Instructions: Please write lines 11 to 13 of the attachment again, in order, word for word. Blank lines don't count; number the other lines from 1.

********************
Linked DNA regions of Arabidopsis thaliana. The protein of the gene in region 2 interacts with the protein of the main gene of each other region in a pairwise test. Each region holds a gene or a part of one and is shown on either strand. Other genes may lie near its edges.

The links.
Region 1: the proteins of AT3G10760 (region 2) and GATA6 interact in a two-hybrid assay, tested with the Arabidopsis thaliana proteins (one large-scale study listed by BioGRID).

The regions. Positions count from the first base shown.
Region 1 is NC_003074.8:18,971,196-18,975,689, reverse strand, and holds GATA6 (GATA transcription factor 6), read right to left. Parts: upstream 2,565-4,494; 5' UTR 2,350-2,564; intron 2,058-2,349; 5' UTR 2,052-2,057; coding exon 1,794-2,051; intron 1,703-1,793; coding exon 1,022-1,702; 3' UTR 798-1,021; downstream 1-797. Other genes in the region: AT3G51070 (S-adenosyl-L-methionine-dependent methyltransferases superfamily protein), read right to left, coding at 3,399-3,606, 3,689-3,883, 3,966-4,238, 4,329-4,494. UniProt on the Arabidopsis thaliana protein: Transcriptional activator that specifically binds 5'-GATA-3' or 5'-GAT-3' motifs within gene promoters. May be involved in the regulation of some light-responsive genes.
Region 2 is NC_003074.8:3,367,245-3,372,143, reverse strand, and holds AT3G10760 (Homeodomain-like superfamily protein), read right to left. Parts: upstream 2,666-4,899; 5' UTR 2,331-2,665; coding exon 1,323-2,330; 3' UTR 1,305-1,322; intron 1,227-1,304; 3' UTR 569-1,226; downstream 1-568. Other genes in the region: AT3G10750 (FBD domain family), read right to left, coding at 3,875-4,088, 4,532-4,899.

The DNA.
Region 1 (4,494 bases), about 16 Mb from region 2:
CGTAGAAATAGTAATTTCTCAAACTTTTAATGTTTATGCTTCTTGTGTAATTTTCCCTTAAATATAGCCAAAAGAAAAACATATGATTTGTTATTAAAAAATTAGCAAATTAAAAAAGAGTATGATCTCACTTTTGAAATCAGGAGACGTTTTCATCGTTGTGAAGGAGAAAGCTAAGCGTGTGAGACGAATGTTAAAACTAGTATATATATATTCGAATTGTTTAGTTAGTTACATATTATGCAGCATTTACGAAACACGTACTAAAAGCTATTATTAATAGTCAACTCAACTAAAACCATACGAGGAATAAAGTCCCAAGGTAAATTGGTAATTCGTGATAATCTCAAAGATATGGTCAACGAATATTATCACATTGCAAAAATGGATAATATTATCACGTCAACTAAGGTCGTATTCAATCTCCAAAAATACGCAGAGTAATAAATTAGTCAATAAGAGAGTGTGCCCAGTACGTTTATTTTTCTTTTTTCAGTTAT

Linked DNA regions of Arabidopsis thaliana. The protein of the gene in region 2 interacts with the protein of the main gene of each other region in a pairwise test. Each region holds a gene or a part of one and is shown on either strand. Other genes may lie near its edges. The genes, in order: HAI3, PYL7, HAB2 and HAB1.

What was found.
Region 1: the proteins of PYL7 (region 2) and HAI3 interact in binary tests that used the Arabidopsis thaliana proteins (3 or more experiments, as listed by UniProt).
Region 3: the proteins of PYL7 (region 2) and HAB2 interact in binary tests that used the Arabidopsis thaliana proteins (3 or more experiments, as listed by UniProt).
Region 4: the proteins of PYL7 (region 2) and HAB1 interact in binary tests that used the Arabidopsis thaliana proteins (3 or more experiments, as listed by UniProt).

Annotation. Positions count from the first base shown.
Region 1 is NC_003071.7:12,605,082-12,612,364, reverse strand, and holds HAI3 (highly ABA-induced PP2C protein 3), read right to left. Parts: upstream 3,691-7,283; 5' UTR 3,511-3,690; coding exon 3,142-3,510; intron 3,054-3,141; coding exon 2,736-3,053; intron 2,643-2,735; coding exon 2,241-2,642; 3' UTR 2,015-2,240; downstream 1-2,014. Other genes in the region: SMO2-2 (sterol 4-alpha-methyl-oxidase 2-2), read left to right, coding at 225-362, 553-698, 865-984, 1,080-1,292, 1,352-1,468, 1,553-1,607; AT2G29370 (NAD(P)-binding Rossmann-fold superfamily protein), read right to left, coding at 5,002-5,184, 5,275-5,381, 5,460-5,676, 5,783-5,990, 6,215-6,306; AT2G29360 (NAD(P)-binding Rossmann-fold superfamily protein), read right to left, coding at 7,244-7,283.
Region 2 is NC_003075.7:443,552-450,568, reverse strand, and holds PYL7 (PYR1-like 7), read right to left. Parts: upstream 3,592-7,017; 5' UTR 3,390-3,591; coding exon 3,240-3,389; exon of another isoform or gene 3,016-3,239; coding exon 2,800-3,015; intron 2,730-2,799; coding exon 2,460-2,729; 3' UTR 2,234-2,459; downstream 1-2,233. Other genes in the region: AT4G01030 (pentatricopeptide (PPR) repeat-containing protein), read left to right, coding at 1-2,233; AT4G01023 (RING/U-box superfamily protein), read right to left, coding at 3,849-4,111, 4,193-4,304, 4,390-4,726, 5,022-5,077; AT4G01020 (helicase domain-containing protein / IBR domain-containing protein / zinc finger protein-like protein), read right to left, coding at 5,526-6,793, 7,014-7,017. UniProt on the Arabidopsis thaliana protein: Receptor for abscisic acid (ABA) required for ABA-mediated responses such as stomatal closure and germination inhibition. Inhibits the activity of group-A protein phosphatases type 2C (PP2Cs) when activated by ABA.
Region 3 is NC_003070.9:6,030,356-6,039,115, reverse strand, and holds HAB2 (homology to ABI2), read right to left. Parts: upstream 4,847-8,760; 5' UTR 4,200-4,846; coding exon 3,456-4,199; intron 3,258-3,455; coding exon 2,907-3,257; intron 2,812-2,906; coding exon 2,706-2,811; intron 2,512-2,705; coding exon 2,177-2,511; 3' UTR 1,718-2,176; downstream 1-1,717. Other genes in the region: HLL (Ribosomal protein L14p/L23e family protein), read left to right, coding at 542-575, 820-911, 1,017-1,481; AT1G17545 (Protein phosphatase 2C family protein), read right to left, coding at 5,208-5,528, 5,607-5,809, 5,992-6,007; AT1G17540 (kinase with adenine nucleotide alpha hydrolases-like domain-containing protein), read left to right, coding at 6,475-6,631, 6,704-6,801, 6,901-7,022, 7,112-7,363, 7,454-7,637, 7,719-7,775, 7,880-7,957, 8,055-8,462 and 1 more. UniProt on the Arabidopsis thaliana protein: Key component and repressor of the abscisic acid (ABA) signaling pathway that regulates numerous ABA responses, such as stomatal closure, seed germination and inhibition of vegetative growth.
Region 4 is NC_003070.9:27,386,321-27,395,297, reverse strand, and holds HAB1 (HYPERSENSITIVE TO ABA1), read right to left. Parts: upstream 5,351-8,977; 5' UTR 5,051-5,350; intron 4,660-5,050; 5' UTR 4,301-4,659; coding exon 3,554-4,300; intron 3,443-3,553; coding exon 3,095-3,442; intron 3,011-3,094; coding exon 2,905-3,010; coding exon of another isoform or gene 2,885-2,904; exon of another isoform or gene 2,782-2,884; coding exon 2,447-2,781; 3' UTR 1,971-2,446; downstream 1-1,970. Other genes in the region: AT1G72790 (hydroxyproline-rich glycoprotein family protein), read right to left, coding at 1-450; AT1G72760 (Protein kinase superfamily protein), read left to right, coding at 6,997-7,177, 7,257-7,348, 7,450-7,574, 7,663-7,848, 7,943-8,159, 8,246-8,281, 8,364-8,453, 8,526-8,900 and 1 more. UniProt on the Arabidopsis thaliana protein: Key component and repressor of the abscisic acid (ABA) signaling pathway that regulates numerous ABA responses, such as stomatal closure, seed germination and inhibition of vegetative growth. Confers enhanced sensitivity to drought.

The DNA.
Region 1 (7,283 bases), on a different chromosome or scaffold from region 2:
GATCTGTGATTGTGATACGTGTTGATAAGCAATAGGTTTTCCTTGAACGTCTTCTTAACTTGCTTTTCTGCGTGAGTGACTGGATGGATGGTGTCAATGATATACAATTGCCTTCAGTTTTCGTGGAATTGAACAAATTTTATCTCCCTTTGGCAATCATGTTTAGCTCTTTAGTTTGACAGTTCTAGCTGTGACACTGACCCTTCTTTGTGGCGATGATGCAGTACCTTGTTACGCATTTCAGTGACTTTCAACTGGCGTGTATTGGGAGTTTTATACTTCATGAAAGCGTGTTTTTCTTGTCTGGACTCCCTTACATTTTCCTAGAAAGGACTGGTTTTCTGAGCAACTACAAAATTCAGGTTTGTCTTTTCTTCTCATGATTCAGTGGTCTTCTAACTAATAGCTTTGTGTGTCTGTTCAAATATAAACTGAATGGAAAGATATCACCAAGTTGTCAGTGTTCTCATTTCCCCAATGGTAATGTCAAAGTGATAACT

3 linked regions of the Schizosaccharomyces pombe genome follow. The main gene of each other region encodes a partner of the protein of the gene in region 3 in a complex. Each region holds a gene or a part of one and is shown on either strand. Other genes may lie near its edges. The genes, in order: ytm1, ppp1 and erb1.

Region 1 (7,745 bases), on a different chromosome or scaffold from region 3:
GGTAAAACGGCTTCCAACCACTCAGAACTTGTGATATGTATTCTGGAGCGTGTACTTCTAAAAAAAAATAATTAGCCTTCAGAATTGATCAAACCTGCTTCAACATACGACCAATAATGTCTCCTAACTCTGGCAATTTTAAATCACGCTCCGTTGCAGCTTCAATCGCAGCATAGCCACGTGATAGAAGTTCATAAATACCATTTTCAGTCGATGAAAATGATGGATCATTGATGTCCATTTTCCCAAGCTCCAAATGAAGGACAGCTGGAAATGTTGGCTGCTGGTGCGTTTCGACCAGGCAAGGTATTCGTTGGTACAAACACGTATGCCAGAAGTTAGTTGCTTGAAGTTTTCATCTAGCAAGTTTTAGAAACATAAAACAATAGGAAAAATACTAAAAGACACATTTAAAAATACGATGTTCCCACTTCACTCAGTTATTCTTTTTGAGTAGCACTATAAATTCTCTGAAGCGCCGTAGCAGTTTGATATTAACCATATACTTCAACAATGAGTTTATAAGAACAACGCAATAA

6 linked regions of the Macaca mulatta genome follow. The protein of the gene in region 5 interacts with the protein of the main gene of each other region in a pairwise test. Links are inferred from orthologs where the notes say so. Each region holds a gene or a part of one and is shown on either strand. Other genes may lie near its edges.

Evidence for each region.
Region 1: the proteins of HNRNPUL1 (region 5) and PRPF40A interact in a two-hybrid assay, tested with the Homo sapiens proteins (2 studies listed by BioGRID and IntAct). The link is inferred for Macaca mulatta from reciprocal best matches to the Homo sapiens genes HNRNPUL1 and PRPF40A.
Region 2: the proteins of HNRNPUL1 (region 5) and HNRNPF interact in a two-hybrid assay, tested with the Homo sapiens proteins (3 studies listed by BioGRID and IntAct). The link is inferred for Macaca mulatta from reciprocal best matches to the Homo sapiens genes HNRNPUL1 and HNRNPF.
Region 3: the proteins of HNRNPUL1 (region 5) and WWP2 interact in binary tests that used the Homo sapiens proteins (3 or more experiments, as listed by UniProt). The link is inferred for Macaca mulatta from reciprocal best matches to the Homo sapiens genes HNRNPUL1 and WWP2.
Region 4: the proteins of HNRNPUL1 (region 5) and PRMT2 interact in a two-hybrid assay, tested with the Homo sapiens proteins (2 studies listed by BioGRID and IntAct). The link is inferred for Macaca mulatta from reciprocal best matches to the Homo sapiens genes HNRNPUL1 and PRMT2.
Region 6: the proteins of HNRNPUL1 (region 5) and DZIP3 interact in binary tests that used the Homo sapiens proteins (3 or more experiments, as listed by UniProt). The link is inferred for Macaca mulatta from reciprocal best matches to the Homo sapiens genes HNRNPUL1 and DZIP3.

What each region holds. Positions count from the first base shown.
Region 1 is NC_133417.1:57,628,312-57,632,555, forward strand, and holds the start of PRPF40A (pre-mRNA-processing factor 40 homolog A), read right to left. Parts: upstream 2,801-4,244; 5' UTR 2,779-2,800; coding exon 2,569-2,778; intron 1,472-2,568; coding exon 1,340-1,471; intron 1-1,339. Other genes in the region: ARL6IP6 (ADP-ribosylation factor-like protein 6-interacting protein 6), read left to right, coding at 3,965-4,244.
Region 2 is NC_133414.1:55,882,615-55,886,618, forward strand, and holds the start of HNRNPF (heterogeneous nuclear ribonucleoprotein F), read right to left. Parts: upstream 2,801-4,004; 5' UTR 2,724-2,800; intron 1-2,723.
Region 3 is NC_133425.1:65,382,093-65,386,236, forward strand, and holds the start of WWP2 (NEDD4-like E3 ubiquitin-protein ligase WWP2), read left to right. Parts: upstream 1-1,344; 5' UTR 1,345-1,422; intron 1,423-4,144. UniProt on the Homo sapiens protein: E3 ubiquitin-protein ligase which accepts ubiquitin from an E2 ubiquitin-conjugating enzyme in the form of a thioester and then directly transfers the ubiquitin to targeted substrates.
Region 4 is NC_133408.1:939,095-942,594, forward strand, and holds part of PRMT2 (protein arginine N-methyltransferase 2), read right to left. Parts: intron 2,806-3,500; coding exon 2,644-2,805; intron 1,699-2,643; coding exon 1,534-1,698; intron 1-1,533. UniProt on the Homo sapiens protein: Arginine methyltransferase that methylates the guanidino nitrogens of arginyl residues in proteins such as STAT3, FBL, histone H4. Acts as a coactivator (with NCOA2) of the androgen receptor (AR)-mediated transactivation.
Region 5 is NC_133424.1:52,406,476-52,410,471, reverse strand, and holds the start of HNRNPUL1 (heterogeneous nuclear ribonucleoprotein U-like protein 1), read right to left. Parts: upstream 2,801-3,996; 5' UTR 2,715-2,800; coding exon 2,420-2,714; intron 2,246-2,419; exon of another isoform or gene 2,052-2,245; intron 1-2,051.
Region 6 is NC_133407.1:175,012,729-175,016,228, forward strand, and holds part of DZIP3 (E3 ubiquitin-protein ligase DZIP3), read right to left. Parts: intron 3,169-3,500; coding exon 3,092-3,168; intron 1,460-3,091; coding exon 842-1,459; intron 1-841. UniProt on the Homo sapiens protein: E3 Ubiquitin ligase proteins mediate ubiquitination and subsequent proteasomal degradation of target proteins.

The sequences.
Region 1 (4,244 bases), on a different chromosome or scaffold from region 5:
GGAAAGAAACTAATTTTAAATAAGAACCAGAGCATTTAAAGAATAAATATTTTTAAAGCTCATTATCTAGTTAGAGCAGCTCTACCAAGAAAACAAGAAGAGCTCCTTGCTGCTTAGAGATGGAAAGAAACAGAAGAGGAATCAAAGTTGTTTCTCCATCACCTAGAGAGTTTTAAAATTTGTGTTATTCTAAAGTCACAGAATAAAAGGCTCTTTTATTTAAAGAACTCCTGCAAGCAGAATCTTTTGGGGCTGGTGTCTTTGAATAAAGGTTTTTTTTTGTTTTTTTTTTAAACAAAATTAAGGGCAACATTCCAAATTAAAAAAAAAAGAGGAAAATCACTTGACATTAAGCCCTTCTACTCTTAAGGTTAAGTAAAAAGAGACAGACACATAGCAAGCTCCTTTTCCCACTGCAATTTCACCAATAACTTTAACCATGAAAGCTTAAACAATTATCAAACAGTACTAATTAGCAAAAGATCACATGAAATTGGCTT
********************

What was found.
Region 1: the proteins of PYL7 (region 2) and HAI3 interact in binary tests that used the Arabidopsis thaliana proteins (3 or more experiments, as listed by UniProt).
Region 3: the proteins of PYL7 (region 2) and HAB2 interact in binary tests that used the Arabidopsis thaliana proteins (3 or more experiments, as listed by UniProt).